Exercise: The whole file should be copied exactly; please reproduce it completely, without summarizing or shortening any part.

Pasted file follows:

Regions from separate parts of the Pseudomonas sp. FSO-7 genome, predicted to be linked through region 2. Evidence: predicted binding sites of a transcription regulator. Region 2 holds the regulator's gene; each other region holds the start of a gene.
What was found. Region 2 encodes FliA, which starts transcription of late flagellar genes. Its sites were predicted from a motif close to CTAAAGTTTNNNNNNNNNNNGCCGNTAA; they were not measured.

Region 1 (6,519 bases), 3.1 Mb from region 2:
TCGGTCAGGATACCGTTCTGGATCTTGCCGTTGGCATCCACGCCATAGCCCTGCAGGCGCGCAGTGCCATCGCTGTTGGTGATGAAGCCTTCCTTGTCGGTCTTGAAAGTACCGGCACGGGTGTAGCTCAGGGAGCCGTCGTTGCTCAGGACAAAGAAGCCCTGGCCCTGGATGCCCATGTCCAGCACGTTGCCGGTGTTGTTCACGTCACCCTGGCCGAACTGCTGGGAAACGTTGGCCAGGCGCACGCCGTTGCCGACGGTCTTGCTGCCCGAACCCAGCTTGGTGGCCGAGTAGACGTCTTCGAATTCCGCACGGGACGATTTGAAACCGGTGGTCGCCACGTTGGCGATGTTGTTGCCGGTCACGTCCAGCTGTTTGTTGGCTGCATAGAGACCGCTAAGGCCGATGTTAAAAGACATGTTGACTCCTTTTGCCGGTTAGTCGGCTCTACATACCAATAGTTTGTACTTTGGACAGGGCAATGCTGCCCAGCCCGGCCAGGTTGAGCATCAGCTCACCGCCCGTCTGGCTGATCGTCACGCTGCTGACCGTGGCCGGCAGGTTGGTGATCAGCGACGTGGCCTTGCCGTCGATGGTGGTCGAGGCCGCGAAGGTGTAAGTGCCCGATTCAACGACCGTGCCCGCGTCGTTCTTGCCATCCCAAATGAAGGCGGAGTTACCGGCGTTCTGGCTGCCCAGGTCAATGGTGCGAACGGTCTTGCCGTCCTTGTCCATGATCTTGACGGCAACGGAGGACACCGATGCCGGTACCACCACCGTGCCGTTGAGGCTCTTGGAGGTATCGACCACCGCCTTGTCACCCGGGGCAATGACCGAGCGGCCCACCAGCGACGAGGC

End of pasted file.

Regions from separate parts of the Pseudomonas sp. FSO-7 genome, predicted to be linked through region 2. Evidence: predicted binding sites of a transcription regulator. Region 2 holds the regulator's gene; each other region holds the start of a gene.
What was found. Region 2 encodes FliA, which starts transcription of late flagellar genes. Its sites were predicted from a motif close to CTAAAGTTTNNNNNNNNNNNGCCGNTAA; they were not measured.

Region 1 (6,519 bases), 3.1 Mb from region 2:
TCGGTCAGGATACCGTTCTGGATCTTGCCGTTGGCATCCACGCCATAGCCCTGCAGGCGCGCAGTGCCATCGCTGTTGGTGATGAAGCCTTCCTTGTCGGTCTTGAAAGTACCGGCACGGGTGTAGCTCAGGGAGCCGTCGTTGCTCAGGACAAAGAAGCCCTGGCCCTGGATGCCCATGTCCAGCACGTTGCCGGTGTTGTTCACGTCACCCTGGCCGAACTGCTGGGAAACGTTGGCCAGGCGCACGCCGTTGCCGACGGTCTTGCTGCCCGAACCCAGCTTGGTGGCCGAGTAGACGTCTTCGAATTCCGCACGGGACGATTTGAAACCGGTGGTCGCCACGTTGGCGATGTTGTTGCCGGTCACGTCCAGCTGTTTGTTGGCTGCATAGAGACCGCTAAGGCCGATGTTAAAAGACATGTTGACTCCTTTTGCCGGTTAGTCGGCTCTACATACCAATAGTTTGTACTTTGGACAGGGCAATGCTGCCCAGCCCGGCCAGGTTGAGCATCAGCTCACCGCCCGTCTGGCTGATCGTCACGCTGCTGACCGTGGCCGGCAGGTTGGTGATCAGCGACGTGGCCTTGCCGTCGATGGTGGTCGAGGCCGCGAAGGTGTAAGTGCCCGATTCAACGACCGTGCCCGCGTCGTTCTTGCCATCCCAAATGAAGGCGGAGTTACCGGCGTTCTGGCTGCCCAGGTCAATGGTGCGAACGGTCTTGCCGTCCTTGTCCATGATCTTGACGGCAACGGAGGACACCGATGCCGGTACCACCACCGTGCCGTTGAGGCTCTTGGAGGTATCGACCACCGCCTTGTCACCCGGGGCAATGACCGAGCGGCCCACCAGCGACGAGGC